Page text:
The fair, which runs July 16-17, features a little bit of everything. Events are spread among Perry Street, the Shop, and Grant Park, a few blocks away.
"We're a walkable neighborhood," says South Perry Business Association President John Wojtulewicz, adding that he hopes visitors will take the time to walk around and get a feel for the district.
For the first time, there will be a celebration Friday night to usher in the South Perry Street Fair. This kickoff features the launch of the South Perry Summer theater, located in the parking lot of the Shop at 924 S. Perry St. Every Saturday night for the rest of the summer, the public is invited to bring chairs and blankets and watch a movie projected on the brick wall next to the Shop. The Friday night movie is Roxanne and it starts at dusk (meaning "about 9 or 9:30"). Before the movie starts, several local bands will be on hand to perform.
Saturday and Sunday will feature music at both the Shop and the Gazebo in Grant Park, as well as art booths and food booths all along South Perry Street and in Grant Park. All the musicians who will play both days -- a list that includes Sidhe, Milonga, the Celtic Knots among many others -- have volunteered to play free of charge. "There is a lot more support from the business community this year," says Wojtulewicz.
A Classic Car, Boat, Float, Motorcycle, and Tractor show will also begin in Grant Park on Saturday. "Anyone who's got a fixed-up car that they want to show off can enter" the show, says Wojtulewicz. He said the idea of the show, aside from enjoying unique restored vehicles, is to get people from the neighborhood invested in the fair. As he says, "We're just happy to have them come."
After viewing the booths and the cars, visitors can stop by the Lilac City Dog Club's Show, which according to Wojtulewicz will feature all types of pooches demonstrating tricks their owners have faithfully taught them. Or they can walk over to the Vanessa Behan Crisis nursery to view all the quilts in the Kindred Spirit Outdoor Quilt Show, put on by the Spokane Valley Quilt Guild (open from 9 am to 4 pm on Saturday).
While the quilt show is not affiliated with the South Perry Street Fair, many South Perry businesses will feature quilts in their shop windows. "We're trying to mutually benefit each other," says Wojtulewicz. According to BeLinda LaBounty, a member of the Guild, the free quilt show features 125 handmade quilts, all of which will be donated to Vanessa Behan, along with a hot dog barbecue to benefit the nursery. The Crisis Nursery will also offer tours to the public.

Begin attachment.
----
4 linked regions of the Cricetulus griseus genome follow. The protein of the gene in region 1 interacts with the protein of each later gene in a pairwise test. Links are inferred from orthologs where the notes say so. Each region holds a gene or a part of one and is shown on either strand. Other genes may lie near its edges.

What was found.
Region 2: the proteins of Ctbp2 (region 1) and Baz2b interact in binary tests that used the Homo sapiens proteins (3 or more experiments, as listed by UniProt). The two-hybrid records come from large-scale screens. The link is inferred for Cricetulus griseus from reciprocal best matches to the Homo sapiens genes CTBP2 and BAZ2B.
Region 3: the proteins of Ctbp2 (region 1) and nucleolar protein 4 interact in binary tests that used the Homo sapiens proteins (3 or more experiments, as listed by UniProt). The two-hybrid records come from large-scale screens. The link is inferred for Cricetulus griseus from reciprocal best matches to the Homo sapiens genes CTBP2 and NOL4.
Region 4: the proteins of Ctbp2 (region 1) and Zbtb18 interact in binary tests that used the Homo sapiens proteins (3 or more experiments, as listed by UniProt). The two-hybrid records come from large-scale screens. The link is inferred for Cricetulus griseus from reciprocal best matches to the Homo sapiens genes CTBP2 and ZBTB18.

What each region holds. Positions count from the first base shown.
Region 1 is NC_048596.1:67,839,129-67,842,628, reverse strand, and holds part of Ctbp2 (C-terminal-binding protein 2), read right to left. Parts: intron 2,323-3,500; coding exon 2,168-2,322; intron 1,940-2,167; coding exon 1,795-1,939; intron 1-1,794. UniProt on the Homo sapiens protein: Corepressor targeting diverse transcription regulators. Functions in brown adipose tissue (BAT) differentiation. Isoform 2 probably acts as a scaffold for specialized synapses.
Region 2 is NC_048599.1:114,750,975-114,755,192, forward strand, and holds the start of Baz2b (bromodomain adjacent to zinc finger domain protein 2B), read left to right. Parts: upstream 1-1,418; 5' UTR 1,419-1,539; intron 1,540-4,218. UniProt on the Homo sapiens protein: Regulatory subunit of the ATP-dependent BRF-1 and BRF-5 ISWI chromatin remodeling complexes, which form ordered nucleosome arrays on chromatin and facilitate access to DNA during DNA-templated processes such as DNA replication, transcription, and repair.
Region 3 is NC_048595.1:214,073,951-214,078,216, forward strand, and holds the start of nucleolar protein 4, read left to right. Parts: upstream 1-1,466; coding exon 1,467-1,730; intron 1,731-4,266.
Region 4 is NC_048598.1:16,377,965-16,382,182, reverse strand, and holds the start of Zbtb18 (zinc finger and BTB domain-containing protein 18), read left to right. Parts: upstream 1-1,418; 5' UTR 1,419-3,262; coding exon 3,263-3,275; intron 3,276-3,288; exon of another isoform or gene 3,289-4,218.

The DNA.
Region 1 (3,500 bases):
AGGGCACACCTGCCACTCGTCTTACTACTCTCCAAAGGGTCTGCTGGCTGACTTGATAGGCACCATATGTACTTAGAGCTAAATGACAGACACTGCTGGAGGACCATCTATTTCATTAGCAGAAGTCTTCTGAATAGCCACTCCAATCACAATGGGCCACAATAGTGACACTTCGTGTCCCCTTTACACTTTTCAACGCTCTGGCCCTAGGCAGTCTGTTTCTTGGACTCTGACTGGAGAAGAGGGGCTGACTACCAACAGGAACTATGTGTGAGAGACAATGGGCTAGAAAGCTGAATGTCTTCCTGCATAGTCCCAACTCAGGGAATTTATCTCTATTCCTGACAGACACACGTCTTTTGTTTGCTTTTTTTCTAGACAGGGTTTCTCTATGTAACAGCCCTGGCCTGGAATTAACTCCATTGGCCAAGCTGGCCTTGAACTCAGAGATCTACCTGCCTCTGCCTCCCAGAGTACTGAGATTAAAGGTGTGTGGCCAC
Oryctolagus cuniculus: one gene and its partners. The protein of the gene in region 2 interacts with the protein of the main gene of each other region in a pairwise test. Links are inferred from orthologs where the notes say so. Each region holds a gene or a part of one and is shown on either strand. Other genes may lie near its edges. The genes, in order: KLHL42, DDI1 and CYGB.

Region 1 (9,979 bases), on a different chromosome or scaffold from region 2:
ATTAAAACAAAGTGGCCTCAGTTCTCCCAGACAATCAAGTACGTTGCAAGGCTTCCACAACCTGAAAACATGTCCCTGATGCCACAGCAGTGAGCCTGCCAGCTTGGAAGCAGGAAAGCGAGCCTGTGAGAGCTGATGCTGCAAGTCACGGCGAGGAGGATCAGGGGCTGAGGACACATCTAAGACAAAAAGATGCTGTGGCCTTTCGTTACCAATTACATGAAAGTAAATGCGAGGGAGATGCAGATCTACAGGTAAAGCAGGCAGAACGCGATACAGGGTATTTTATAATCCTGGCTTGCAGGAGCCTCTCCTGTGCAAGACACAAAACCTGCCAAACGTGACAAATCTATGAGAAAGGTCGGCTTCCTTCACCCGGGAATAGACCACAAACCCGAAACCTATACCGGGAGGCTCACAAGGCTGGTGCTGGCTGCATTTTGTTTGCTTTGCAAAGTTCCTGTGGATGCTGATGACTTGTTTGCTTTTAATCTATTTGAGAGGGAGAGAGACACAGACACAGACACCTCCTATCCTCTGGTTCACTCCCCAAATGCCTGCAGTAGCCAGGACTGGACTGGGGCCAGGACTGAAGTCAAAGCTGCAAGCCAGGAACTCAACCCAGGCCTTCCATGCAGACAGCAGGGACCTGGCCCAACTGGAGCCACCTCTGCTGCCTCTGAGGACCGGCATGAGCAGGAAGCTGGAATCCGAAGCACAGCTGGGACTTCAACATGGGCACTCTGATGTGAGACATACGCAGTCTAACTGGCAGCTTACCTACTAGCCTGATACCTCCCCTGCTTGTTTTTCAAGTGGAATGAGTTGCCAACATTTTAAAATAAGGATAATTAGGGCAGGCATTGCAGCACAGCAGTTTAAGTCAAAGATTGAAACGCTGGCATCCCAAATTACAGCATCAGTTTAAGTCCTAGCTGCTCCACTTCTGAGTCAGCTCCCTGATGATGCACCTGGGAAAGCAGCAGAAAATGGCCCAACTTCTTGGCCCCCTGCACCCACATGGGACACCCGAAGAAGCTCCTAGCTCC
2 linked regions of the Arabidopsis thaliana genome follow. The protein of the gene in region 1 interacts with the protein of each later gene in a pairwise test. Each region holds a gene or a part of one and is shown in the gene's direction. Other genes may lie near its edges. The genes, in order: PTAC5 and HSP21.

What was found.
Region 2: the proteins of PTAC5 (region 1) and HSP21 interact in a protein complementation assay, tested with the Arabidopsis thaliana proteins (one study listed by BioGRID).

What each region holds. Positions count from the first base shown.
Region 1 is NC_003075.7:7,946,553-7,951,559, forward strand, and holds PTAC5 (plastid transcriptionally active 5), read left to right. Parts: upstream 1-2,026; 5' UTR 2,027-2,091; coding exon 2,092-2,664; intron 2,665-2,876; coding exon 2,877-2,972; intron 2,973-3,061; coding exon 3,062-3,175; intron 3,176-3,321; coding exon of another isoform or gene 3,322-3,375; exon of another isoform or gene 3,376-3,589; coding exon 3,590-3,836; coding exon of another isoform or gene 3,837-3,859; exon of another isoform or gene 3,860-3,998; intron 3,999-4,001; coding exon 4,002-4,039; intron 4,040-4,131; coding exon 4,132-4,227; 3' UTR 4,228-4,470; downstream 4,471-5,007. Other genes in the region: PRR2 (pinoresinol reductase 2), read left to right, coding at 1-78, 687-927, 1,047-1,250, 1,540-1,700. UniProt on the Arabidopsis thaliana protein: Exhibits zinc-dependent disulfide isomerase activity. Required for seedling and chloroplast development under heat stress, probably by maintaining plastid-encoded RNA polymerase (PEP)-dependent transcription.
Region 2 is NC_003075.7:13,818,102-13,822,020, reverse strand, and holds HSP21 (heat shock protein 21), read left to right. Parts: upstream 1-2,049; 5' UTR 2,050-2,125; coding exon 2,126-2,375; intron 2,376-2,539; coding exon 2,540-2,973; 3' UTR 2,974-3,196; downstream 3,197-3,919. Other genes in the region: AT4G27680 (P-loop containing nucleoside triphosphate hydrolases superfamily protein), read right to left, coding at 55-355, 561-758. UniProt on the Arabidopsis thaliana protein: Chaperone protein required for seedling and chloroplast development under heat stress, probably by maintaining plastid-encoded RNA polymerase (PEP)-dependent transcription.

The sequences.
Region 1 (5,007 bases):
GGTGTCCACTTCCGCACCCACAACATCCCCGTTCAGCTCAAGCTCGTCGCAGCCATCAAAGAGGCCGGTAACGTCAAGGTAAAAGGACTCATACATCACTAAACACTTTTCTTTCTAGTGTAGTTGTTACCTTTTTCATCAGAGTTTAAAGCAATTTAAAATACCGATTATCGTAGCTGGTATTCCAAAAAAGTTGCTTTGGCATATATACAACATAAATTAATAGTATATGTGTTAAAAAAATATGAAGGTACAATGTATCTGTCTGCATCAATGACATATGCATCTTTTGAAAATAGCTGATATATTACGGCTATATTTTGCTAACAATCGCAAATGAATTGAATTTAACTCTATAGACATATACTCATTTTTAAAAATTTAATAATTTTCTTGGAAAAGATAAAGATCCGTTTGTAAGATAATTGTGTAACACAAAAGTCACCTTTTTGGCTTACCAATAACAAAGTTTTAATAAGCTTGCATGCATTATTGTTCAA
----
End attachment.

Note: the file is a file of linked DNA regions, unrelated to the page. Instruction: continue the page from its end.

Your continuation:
"This is the only day of the year they have an open house," says LaBounty, "and it's nice to go in and see what they're doing."
The Street Fair also focuses on helping Vanessa Behan. All fees (booth fees, car show fees, and parade show fees) go straight to the Crisis Nursery, and the Quilt Show and the Street Fair are asking for donations from the Crisis Nursery's Wish List (which can be found at www.vanessabehan.org) from the general public.
The climax of the fair occurs on Sunday, when the South Perry Street parade winds its way up Perry from Eighth to 12th avenues and eventually ends up in Grant Park. There are really no guidelines about acts that can enter -- last year they had everything from the East Central Drill Team, which carried power drills down the street, to cars from the car show. Kids can enter for free, and other entries cost only $5. "We are really trying to get more neighborhood kids to participate," says Wojtulewicz. Entry forms can be found at www.southperry.com.
Wojtulewicz and other South Perry residents harbor the hope that all the festivities will make visitors appreciate the charm and potential of the South Perry District. In fact, as the street fair is going on, contractors are working to renovate the Hoxsey Building at 10th Avenue and Perry, and the Business District is planning for stage two of the street renovation, which will revamp Perry Street from 7th Avenue to 9th. "People are taking very good care of their houses, families have moved in, and people are proud to live in the neighborhood," Wojtulewicz says. "It's such a great neighborhood." With the fair, he says, "We try to promote and celebrate the community we live in."